There are some very recognizable players dealing with injuries that may cause them to miss a portion of NFL training camps, if not the entire preseason.

Among them are a promising rookie pass rusher, a rookie receiver who was selected in the top 10 this spring and one of the best young passers in the game today.

For various reasons, their availability at the start of camp is very much in question. And for some, this could be a very costly delay that could effect their entire seasons.

These 10 players all have injury concerns that we’ll be closely monitoring throughout training camp and preseason games.

Takkarist McKinley, pass rusher, Atlanta Falcons

As we’ve seen in the past, Falcons general manager Thomas Dimitroff saw a player he loved and didn’t hesitate to trade up in the draft to land him. The Falcons moved up a handful of spots to take Takk McKinley No. 26 overall this past April.

A supremely confident young man, McKinley has already declared he’ll rack up more sacks than No. 1 overall pick, Myles Garrett.

Hopefully missing out on the start of training camp won’t derail that bold claim. After having surgery to repair a torn labrum this spring, McKinley is expected to need some extra time to recover, per Dan Pompei of Bleacher Report.

We’ve seen countless rookies struggle to get up to speed when they’ve been behind the eight ball due to injuries out of the gate. Hopefully that won’t be the case for McKinley, and for the Falcons.

At this time, Brooks Reed is penciled in as the starter, but he’s very limited in what he can do. They need McKinley to play big opposite Vic Beasley at some point, hopefully sooner rather than later.

Max Unger, center, New Orleans Saints

Already without their star left tackle, Terron Armstead, the Saints will enter training camp without starting center Max Unger. The two-time Pro Bowler had foot surgery in early May (Linsfranc) and is hoping he’ll be available for Week 1.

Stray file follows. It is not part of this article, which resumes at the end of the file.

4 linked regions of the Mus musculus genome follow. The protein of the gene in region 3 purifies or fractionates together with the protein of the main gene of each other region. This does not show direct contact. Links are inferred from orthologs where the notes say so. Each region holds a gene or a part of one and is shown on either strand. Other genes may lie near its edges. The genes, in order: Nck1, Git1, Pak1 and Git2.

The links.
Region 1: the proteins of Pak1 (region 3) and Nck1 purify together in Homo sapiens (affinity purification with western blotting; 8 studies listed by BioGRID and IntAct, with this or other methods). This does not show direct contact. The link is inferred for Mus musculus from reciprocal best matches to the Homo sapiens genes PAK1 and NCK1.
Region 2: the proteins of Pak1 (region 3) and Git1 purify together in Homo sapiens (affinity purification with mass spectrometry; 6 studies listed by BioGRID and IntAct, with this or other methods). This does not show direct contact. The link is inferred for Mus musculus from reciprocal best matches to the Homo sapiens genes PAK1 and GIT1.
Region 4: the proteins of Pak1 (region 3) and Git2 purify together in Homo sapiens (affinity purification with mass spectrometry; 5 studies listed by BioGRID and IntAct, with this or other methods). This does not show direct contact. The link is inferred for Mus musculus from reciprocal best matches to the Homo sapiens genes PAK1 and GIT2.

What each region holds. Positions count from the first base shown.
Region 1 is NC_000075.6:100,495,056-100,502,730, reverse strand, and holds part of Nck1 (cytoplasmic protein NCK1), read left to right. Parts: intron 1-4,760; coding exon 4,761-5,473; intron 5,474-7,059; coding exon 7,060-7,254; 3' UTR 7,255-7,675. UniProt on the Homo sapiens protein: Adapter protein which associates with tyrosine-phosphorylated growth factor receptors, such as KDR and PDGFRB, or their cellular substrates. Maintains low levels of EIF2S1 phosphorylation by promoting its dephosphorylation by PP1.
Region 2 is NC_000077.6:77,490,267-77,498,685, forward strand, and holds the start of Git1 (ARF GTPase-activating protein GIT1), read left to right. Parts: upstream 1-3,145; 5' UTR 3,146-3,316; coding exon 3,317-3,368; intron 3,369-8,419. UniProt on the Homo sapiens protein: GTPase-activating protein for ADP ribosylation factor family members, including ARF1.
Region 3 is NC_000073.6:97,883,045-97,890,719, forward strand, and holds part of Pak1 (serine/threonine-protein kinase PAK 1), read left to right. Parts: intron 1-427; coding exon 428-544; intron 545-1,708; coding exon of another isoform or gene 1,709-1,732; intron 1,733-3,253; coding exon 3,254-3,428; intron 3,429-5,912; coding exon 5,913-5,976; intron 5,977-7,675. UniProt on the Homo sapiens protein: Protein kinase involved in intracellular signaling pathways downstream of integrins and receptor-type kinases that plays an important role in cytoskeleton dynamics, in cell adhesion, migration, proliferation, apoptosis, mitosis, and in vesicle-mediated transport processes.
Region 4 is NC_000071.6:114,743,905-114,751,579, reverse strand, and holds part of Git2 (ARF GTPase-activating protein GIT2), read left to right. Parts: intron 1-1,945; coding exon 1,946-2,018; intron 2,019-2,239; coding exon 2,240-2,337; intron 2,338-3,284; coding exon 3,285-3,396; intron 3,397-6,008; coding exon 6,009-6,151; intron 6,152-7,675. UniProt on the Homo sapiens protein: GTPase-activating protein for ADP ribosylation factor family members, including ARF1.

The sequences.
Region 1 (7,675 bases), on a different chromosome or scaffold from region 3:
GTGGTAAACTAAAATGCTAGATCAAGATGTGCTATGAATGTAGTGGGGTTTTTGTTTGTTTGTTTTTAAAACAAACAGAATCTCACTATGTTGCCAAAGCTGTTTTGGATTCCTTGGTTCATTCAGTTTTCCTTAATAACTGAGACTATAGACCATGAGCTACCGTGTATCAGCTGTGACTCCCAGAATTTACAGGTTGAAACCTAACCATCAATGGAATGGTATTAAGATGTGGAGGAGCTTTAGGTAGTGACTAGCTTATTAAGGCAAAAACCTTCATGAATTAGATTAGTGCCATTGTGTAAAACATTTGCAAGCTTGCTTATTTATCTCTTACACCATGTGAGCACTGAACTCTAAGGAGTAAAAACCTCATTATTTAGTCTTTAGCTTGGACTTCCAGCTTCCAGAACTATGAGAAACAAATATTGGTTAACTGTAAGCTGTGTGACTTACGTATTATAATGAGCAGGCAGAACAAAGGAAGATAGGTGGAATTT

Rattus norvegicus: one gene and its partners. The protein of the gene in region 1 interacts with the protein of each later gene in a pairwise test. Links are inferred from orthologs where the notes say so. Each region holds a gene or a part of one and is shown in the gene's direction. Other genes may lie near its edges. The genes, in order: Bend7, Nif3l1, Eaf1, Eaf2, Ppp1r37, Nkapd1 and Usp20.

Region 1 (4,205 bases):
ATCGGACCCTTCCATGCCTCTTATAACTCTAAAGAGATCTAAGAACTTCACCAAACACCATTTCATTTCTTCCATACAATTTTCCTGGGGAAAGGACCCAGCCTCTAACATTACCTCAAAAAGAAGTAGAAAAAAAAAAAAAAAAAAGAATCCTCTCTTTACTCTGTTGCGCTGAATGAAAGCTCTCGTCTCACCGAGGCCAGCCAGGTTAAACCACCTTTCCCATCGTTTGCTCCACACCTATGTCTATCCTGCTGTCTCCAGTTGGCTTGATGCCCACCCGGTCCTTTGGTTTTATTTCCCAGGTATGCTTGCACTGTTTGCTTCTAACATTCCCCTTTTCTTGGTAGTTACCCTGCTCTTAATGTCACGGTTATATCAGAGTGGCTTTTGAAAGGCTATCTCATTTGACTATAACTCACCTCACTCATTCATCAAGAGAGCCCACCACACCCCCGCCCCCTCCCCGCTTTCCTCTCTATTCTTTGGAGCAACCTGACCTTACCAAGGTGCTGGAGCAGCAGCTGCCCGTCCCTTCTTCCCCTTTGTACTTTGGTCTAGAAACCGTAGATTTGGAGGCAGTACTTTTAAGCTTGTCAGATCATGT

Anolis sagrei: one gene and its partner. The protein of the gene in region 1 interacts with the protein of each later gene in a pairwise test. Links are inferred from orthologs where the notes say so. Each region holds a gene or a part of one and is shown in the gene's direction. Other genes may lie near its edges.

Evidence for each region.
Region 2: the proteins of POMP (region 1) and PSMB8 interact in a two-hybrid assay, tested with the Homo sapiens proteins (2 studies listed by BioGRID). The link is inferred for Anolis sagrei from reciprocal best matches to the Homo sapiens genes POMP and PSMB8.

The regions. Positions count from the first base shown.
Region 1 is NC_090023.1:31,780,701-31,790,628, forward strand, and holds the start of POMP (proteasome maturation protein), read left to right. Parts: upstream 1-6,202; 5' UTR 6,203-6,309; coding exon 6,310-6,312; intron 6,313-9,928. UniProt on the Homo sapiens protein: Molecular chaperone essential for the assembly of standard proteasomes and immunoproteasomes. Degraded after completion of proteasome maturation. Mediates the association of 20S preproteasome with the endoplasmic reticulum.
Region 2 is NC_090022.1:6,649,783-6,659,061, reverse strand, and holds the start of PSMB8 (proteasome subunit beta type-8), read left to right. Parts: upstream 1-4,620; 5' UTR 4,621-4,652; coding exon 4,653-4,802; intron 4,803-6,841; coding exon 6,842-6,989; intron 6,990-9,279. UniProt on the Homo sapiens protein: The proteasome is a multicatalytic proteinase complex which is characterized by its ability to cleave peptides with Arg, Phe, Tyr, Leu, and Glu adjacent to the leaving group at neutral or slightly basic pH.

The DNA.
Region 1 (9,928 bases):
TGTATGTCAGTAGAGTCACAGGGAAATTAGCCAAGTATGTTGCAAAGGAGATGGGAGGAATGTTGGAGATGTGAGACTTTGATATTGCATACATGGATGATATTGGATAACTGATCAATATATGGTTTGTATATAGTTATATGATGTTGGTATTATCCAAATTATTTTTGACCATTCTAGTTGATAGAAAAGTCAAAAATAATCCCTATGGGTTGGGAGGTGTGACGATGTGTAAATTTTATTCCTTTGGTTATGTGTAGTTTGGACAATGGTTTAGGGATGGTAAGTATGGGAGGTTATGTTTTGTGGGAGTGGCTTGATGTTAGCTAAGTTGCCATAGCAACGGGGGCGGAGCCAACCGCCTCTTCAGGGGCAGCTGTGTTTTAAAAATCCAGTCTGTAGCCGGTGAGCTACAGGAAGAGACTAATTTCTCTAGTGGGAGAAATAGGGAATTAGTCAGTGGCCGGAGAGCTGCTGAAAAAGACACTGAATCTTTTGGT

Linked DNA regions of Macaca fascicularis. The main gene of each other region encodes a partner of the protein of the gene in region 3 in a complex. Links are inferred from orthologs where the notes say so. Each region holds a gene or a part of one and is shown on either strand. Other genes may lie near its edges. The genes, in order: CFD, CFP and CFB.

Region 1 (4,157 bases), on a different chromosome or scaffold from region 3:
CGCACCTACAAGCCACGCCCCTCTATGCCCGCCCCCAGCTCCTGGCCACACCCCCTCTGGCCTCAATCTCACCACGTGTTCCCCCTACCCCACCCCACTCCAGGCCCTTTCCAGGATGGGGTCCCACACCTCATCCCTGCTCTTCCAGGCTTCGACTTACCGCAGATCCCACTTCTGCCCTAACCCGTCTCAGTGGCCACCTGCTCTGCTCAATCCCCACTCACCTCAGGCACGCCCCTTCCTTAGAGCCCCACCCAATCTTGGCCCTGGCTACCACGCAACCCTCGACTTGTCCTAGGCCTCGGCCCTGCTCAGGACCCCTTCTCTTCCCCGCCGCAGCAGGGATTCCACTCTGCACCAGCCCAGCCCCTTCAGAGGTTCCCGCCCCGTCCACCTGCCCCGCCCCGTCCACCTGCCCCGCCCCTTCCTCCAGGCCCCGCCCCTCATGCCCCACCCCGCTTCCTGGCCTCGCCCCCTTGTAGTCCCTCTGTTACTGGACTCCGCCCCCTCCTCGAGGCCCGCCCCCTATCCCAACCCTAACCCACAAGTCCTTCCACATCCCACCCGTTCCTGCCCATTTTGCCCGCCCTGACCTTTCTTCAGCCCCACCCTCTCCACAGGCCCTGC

Now, it’s worth pointing out that Unger is a nine-year veteran and doesn’t necessarily need practice during training camp to come in and be effective during the regular season. But offensive lines take time to come together, and we’re already talking about a fractured group.

Whether anyone wants to admit it or not, this is a significant injury, and one that Unger must be extremely careful coming back from. Foot injuries are among the most notorious of any for being pesky buggers that often come back to haunt players, even after successful surgery.

Mike Williams, wide receiver, Los Angeles Chargers

Mar 4, 2017; Indianapolis, IN, USA; Clemson Tigers wide receiver Mike Williams goes through pass catching workout drills during the 2017 NFL Combine at Lucas Oil Stadium. Mandatory Credit: Brian Spurlock-USA TODAY Sports

The Chargers spent some pretty significant draft currency taking Williams No. 7 overall this past April. The Clemson product is certainly talented and has the freaky physique teams fall in love with every single year (6-foot-4, 218 pounds).

Williams was also very productive last year as a redshirt junior for the national champions, hauling in 98 passes for 1,361 yards and 11 touchdowns. He missed most of the 2015 season after suffering a neck fracture but was also a 1,000-yard receiver as a sophomore the year before that.

Unfortunately, Williams was injured during rookie minicamp — mild disc hernation was how it was described at the time. Since then, conflicting reports have emerged, with one suggesting the rookie could need back surgery — a report Williams has since denied.